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Roundup Cancer Claim Goes Before Federal Jury, With Restrictions on Evidence in First Phase

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Jury selection is set to begin today in a California federal court, involving the first bellwether trial over claims that Roundup exposure causes non-Hodgkin’s lymphoma and other cancers.

The trial will involve an unorthodox format, with the U.S. District Judge presiding over the litigation previously deciding to split the case into two separate phases, with the jury first considering whether the weedkiller caused the plaintiff’s cancer, before determining whether Monsanto should be held liable for withholding safety warnings and instructions from consumers.

As a result, the scope of evidence that will be permitted in the first phase will be restricted, keeping out much of the inflammatory evidence that suggests Monsanto has known their weedkiller increases the risk of cancer for decades, yet continued to market the product as safe.

In a pretrial order (PDF) issued on February 24, the court denied Monsanto’s last attempt to dismiss a series of three federal bellwether claims, indicating that plaintiff’s specific causation experts may testify at trial that exposure to glyphosate contained in Roundup caused their diagnosis of non-Hodgkins lymphoma.

As a result of the ruling, jury selection is expected to begin as scheduled today in San Francisco, involving a complaint (PDF) filed by Edward Hardeman, who claims that his 2015 diagnosis of large B-cell non-Hodgkins lymphoma was caused by Roundup used on his property to control poison oak and weeds since the 1980s.

The trial will be closely watched by other plaintiffs, lawyers and investors, as a sign for how juries may respond to similar evidence that may be presented in more than 10,000 other Roundup cancer claims pending in courts nationwide.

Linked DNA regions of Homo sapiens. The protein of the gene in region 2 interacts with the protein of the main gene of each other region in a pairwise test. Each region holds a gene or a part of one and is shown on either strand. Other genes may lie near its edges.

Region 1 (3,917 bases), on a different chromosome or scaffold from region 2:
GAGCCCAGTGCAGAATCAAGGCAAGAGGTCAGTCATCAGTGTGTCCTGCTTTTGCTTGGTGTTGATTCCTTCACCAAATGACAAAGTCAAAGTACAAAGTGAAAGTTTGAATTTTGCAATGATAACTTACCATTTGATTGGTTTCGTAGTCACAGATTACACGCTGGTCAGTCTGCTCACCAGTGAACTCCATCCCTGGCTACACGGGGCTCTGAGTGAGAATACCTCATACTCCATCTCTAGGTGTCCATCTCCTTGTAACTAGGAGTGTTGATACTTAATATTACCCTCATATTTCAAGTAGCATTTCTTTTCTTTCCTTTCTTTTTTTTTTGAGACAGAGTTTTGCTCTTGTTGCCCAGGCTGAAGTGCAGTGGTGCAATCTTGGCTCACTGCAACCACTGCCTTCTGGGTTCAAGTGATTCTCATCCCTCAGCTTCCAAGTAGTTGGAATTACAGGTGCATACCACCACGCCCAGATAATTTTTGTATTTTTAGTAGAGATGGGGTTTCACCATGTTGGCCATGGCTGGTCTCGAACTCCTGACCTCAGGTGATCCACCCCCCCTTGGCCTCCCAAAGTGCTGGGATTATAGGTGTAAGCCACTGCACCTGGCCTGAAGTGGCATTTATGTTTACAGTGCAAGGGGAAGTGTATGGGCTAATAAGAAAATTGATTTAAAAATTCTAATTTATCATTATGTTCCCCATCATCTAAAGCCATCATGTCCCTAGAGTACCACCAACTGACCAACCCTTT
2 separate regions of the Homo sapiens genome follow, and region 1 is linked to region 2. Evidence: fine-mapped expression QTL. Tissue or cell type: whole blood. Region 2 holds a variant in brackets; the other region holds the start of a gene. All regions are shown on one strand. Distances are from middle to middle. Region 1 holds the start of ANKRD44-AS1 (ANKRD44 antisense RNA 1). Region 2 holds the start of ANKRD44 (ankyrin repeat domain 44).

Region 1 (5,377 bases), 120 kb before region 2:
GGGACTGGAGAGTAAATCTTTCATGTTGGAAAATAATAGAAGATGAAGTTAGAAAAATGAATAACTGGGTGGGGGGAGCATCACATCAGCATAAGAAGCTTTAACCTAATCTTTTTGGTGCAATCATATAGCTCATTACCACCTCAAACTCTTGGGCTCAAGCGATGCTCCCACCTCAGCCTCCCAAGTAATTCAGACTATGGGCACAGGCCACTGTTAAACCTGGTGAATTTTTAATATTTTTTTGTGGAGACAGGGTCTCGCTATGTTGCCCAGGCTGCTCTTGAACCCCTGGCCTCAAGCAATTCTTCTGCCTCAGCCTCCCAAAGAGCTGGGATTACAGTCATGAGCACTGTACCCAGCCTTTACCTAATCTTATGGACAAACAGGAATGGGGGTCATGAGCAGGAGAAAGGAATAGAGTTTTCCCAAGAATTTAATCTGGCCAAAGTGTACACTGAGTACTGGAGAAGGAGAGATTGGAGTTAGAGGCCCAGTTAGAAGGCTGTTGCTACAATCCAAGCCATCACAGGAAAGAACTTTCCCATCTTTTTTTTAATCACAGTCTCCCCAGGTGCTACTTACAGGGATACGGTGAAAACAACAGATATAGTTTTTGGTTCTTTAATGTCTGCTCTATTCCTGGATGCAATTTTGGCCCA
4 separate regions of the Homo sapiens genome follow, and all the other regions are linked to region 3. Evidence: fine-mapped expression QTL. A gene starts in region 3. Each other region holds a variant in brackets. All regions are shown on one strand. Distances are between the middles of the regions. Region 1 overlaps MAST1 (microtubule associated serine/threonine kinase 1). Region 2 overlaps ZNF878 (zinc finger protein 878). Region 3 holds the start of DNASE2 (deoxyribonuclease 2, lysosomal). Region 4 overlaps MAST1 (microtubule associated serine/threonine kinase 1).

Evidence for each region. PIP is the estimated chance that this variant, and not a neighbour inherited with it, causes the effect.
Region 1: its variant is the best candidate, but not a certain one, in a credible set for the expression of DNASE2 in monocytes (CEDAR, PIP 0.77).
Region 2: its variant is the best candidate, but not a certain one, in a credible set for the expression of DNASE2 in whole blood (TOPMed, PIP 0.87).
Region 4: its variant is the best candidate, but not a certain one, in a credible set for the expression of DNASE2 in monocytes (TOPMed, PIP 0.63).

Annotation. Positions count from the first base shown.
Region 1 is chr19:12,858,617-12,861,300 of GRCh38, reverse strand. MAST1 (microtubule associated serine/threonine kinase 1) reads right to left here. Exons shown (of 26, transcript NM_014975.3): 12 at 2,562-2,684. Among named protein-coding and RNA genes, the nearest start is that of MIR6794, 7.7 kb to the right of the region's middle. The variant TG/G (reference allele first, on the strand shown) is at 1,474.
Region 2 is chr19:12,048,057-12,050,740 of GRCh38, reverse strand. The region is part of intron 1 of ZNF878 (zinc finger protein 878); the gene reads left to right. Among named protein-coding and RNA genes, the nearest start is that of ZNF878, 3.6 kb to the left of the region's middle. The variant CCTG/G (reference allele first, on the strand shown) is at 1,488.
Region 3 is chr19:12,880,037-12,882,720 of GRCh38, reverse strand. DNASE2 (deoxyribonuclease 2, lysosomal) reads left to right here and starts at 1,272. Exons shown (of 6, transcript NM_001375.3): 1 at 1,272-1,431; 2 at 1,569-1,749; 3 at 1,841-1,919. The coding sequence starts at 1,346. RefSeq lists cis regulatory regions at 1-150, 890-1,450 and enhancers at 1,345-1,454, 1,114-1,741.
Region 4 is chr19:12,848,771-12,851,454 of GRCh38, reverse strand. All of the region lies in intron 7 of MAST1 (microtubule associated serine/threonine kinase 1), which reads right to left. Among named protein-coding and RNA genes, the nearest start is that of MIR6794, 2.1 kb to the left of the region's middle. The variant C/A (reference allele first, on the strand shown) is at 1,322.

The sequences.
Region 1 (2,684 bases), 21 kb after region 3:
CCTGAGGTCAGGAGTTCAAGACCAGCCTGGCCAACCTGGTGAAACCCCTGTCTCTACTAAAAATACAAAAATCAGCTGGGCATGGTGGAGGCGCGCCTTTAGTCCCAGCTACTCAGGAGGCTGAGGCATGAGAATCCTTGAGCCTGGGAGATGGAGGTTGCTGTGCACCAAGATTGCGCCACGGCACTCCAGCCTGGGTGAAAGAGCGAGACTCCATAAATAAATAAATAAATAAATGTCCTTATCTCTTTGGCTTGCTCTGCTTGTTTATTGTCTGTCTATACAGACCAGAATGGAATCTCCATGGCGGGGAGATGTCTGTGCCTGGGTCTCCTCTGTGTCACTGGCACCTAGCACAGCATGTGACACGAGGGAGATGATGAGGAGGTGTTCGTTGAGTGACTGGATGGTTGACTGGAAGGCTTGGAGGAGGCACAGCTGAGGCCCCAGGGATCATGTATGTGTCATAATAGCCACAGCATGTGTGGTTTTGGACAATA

Each of the cases involve similar allegations that glyphosate and other ingredients contained in the widely used herbicide resulted in a diagnosis of non-Hodgkins lymphoma, which may have been avoided if Monsanto had provided adequate warnings and safety instructions for consumers.

The Haderman claim will be the second to go before a U.S. jury, after a California state-court lawsuit filed by a former school groundskeeper diagnosed with non-Hodgkins lymphoma went to trial over the summer. After initially resulting in a jury award of $289 million, including $39 million in compensatory damages and $250 million in punitive damages designed to punish Monsanto for recklessly disregarding the safety of consumers, the trial judge issued a reduced judgment of $78.5 million in that case, which was granted an expedited trial date in California state court since the plaintiff is dying.

Trial Split Into Two Phases

The federal court’s rare decision to split the next bellwether Roundup trial into multiple phases was aggressively opposed by plaintiffs, who argued that it would confuse the jury and limit the usefulness of any verdict in the claim.

While evidence presented during this first phase will be restricted, last month the judge presiding over the litigation rejected a request by Monsanto to exclude all evidence that the manufacturer tried to manipulate the science to make the weed killer appear safe, calling evidence and internal documents indicating the company had manipulated allegedly independent studies and regulators “super relevant” to the plaintiff’s claims that glyphosate causes non-Hodgkins lymphoma.

In another pretrial order (PDF) issued on February 18, the court did grant a number of motions in Limine filed by Monsanto, which will exclude a monograph by the International Agency for Research on Cancer (IARC), from the first phase of the trial.

The IARC, which is part of the World Health Organization, determined in March 2015 that glyphosate was a probable human carcinogen, linking it to an increased risk of non-Hodgkin’s lymphoma, and sparking much of the current litigation. The ruling bars the monograph by the respected cancer organization, describing it as a review of other studies, and not evidence itself. However, expert witnesses are still allowed to discuss and describe to the jury the IARC’s classification and meta-analysis.

The Judge also granted a request by Monsanto to exclude evidence that the company had ghostwritten some studies from the first phase of the trial, but indicated that evidence will be allowed in the second phase, if the jury finds that the plaintiff met the necessary burden of proof in the first phase.

Following this case and at least two other federal bellwether claims scheduled for trial this year, as well as a number of other state court trial dates set throughout 2019, if Monsanto fails to negotiate Roundup settlements or otherwise resolve the litigation, the company is likely to face an increasing number of individual trial dates in courts nationwide in the coming years.

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